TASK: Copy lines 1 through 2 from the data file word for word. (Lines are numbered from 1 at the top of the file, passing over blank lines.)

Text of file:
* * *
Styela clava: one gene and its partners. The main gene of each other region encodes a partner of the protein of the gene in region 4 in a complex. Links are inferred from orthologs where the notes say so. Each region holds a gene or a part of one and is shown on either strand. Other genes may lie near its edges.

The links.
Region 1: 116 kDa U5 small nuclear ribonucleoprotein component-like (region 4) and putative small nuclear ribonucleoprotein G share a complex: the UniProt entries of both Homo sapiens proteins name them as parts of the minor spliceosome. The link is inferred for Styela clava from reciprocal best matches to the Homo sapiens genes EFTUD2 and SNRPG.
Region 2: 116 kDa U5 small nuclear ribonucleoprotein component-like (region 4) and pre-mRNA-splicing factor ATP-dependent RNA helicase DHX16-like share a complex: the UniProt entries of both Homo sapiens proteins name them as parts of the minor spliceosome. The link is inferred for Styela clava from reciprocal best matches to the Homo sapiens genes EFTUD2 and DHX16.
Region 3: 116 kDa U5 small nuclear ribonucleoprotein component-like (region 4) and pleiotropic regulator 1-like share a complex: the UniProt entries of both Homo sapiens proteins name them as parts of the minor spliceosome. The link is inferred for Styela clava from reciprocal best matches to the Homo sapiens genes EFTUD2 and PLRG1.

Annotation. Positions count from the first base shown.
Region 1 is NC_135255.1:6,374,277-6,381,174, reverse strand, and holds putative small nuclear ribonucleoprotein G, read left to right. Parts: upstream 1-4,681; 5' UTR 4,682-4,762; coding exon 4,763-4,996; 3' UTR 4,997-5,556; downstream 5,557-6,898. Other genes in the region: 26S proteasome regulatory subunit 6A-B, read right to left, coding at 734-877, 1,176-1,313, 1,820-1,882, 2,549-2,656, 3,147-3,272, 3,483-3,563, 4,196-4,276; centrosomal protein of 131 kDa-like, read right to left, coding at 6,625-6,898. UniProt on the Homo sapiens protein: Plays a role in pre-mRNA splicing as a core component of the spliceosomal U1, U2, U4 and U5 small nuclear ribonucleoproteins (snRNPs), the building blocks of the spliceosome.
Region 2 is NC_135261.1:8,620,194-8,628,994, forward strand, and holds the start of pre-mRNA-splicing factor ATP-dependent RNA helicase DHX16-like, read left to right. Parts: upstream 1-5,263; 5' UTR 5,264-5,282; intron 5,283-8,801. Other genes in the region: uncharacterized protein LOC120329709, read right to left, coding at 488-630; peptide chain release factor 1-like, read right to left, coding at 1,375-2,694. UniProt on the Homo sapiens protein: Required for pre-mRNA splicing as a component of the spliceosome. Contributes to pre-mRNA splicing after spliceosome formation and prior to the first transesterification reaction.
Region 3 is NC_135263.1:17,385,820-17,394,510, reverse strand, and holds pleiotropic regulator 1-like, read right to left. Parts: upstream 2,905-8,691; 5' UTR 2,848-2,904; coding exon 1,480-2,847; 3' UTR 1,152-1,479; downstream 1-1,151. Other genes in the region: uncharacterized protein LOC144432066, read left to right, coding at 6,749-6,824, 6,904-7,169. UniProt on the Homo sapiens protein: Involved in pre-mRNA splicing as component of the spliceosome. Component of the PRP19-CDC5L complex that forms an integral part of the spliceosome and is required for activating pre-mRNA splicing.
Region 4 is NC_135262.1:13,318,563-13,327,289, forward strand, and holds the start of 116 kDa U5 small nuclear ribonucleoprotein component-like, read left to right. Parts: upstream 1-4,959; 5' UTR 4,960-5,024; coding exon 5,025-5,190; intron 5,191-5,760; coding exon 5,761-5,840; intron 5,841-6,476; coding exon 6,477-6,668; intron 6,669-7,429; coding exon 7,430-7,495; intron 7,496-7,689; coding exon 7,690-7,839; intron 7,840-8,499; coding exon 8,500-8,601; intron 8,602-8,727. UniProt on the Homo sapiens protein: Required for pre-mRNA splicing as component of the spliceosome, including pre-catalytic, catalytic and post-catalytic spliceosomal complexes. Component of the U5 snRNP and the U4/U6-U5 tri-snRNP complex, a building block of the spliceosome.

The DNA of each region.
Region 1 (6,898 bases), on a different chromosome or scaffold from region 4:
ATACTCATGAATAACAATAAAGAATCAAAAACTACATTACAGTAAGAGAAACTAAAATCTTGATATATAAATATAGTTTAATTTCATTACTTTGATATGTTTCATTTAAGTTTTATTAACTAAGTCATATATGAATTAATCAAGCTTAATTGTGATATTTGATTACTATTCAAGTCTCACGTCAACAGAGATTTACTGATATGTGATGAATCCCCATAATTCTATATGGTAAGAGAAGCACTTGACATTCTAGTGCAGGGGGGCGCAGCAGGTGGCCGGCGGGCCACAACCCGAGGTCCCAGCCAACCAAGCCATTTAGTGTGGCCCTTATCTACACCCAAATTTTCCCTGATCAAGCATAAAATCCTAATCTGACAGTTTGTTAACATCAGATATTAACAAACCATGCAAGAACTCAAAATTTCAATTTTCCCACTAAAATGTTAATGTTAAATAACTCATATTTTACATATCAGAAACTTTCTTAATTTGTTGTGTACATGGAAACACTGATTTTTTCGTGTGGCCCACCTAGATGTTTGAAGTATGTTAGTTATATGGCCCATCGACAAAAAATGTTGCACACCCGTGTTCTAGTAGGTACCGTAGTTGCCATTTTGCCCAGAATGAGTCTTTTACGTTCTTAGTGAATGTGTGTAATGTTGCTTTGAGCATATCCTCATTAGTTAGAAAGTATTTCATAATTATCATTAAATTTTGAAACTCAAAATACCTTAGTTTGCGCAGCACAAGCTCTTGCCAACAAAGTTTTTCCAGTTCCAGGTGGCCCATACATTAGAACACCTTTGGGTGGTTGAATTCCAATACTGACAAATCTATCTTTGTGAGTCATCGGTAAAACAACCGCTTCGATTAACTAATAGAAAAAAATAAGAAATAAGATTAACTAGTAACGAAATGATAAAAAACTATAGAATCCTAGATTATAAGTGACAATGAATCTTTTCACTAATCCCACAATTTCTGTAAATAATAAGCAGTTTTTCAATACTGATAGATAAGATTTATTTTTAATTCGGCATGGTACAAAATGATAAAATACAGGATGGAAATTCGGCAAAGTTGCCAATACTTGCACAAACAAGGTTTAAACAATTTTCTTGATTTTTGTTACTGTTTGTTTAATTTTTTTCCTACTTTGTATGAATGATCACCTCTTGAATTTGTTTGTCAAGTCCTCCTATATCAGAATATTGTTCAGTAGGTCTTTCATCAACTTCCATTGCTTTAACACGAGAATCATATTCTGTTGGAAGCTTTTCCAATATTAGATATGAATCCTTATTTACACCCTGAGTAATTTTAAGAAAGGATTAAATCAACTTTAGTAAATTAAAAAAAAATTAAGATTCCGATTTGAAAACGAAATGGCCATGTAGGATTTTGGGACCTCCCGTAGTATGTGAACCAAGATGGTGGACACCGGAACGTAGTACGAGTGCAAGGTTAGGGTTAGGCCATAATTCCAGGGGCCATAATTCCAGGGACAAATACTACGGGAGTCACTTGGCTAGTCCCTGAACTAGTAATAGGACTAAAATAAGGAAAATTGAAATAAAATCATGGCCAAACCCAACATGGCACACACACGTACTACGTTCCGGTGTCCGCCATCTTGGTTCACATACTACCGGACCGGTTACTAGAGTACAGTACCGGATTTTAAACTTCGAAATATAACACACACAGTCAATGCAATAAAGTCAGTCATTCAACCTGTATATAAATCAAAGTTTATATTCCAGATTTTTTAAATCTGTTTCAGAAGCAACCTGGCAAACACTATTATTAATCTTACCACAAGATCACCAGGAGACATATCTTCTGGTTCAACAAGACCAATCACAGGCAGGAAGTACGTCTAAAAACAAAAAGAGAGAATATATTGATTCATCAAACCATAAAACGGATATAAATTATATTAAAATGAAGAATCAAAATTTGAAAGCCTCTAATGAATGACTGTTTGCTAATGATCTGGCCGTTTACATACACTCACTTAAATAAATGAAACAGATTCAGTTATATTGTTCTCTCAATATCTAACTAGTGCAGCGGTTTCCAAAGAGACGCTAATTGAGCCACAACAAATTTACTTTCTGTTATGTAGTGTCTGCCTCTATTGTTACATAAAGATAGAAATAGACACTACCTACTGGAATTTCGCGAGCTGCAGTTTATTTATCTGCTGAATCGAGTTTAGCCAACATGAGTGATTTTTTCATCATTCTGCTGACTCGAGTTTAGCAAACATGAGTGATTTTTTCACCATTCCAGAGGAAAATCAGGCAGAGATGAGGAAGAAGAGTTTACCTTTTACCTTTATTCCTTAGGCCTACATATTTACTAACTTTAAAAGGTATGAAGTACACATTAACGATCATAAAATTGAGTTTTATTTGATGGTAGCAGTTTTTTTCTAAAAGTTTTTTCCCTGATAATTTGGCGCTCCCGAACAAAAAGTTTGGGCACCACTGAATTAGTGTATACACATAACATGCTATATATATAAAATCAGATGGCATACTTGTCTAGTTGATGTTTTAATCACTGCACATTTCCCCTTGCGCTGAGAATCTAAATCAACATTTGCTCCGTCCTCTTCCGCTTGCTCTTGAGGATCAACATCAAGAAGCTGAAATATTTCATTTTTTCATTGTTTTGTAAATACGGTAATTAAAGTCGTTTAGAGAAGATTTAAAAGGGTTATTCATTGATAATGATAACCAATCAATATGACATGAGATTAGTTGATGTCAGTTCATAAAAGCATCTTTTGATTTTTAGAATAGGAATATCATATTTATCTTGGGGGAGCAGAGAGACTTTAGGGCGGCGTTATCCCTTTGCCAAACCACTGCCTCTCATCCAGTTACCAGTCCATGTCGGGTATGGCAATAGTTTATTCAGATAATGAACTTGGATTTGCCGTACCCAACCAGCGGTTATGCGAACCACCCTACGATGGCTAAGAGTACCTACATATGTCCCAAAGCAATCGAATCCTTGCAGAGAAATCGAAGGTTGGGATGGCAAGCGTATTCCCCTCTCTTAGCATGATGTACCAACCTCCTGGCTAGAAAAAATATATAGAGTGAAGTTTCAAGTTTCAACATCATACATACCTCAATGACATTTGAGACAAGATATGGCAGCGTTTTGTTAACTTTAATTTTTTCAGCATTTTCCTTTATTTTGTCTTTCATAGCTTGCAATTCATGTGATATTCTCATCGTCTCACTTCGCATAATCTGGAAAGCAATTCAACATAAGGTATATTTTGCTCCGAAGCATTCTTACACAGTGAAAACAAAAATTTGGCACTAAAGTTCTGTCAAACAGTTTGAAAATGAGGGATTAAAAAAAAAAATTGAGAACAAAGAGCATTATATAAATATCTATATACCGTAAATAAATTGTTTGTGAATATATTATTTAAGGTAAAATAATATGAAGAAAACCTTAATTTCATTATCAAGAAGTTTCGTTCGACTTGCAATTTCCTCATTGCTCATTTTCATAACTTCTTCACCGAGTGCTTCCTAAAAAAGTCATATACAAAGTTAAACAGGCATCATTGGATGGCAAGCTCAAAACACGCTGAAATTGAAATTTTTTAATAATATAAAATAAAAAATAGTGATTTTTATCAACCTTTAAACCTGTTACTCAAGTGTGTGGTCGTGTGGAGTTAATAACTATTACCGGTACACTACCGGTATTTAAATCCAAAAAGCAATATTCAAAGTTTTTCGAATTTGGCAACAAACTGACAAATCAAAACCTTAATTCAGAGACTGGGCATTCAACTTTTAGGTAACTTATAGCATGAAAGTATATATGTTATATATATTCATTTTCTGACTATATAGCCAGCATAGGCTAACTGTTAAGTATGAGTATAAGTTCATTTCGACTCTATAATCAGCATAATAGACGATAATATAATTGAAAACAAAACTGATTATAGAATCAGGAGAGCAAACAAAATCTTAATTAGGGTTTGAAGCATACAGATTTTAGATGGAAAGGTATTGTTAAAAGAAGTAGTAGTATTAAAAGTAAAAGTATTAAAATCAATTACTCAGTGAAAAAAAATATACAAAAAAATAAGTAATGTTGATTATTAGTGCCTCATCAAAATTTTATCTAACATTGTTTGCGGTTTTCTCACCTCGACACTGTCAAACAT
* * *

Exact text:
Styela clava: one gene and its partners. The main gene of each other region encodes a partner of the protein of the gene in region 4 in a complex. Links are inferred from orthologs where the notes say so. Each region holds a gene or a part of one and is shown on either strand. Other genes may lie near its edges.

The links.